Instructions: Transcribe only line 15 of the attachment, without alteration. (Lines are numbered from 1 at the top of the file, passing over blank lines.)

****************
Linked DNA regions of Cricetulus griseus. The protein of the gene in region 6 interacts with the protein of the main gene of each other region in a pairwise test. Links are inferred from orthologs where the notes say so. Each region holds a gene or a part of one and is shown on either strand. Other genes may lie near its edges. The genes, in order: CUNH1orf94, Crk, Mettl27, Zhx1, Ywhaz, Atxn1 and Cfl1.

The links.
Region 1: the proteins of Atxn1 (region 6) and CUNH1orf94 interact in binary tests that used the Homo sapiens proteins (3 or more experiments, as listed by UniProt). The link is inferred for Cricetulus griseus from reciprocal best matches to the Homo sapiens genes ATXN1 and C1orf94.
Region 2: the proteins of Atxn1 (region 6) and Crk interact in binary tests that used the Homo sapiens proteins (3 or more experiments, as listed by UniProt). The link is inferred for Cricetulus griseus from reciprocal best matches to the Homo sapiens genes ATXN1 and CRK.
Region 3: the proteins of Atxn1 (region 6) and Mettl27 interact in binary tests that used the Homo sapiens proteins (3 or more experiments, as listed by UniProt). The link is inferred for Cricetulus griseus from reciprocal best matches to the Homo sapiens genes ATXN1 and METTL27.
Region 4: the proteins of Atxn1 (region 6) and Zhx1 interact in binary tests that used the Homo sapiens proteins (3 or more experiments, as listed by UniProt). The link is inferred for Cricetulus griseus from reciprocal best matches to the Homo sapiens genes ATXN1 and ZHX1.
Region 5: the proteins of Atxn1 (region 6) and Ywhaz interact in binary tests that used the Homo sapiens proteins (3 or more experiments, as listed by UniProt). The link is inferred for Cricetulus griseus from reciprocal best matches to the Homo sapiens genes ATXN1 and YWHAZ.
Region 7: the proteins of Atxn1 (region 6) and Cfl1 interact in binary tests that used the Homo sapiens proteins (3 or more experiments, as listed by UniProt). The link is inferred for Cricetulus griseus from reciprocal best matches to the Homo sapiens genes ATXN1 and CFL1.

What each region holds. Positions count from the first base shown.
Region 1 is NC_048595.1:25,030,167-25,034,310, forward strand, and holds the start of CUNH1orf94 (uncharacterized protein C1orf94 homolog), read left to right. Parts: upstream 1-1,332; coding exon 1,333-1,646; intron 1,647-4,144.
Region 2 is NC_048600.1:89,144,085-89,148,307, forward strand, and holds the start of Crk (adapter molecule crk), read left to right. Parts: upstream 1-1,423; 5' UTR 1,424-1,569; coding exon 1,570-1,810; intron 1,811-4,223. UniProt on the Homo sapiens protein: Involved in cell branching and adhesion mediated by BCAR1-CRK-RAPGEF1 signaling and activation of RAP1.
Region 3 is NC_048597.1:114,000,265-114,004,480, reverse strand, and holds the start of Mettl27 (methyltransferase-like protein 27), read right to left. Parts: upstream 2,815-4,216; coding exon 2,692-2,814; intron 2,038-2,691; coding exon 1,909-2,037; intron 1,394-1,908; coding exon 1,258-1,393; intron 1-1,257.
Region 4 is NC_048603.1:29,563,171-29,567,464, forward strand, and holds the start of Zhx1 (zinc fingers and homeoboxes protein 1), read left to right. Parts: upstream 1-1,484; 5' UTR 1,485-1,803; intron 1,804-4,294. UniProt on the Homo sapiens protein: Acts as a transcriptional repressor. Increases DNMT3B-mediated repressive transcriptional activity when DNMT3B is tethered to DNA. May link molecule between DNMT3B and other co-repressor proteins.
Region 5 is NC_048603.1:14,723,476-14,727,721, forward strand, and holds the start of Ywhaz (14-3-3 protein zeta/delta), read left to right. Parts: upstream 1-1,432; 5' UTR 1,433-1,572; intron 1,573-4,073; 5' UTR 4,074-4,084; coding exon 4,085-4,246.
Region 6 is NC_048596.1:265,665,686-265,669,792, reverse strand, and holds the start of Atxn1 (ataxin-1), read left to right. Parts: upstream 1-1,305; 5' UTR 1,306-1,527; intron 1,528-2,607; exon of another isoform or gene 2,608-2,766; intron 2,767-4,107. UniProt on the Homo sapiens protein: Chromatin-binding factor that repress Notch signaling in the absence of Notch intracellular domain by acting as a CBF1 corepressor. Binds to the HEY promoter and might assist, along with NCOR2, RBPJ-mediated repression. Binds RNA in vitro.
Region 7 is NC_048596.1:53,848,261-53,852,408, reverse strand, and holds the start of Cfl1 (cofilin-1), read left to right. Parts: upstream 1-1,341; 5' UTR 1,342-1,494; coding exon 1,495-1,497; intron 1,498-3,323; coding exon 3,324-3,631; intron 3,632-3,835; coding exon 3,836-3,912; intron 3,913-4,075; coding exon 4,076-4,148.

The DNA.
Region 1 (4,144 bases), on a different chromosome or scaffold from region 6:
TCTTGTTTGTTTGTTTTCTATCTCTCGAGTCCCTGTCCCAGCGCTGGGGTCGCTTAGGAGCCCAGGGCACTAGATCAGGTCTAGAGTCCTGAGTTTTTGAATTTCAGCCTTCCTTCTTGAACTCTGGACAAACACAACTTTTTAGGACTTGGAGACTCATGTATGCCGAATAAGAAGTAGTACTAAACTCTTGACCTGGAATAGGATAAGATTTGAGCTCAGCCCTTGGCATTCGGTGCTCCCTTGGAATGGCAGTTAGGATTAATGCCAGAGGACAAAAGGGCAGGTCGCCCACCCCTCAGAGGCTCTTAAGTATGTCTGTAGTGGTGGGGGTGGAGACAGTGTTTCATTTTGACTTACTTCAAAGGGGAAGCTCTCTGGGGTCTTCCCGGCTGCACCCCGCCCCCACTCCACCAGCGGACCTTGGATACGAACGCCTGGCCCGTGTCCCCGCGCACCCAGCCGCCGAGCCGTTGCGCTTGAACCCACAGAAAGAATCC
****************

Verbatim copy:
Region 6 is NC_048596.1:265,665,686-265,669,792, reverse strand, and holds the start of Atxn1 (ataxin-1), read left to right. Parts: upstream 1-1,305; 5' UTR 1,306-1,527; intron 1,528-2,607; exon of another isoform or gene 2,608-2,766; intron 2,767-4,107. UniProt on the Homo sapiens protein: Chromatin-binding factor that repress Notch signaling in the absence of Notch intracellular domain by acting as a CBF1 corepressor. Binds to the HEY promoter and might assist, along with NCOR2, RBPJ-mediated repression. Binds RNA in vitro.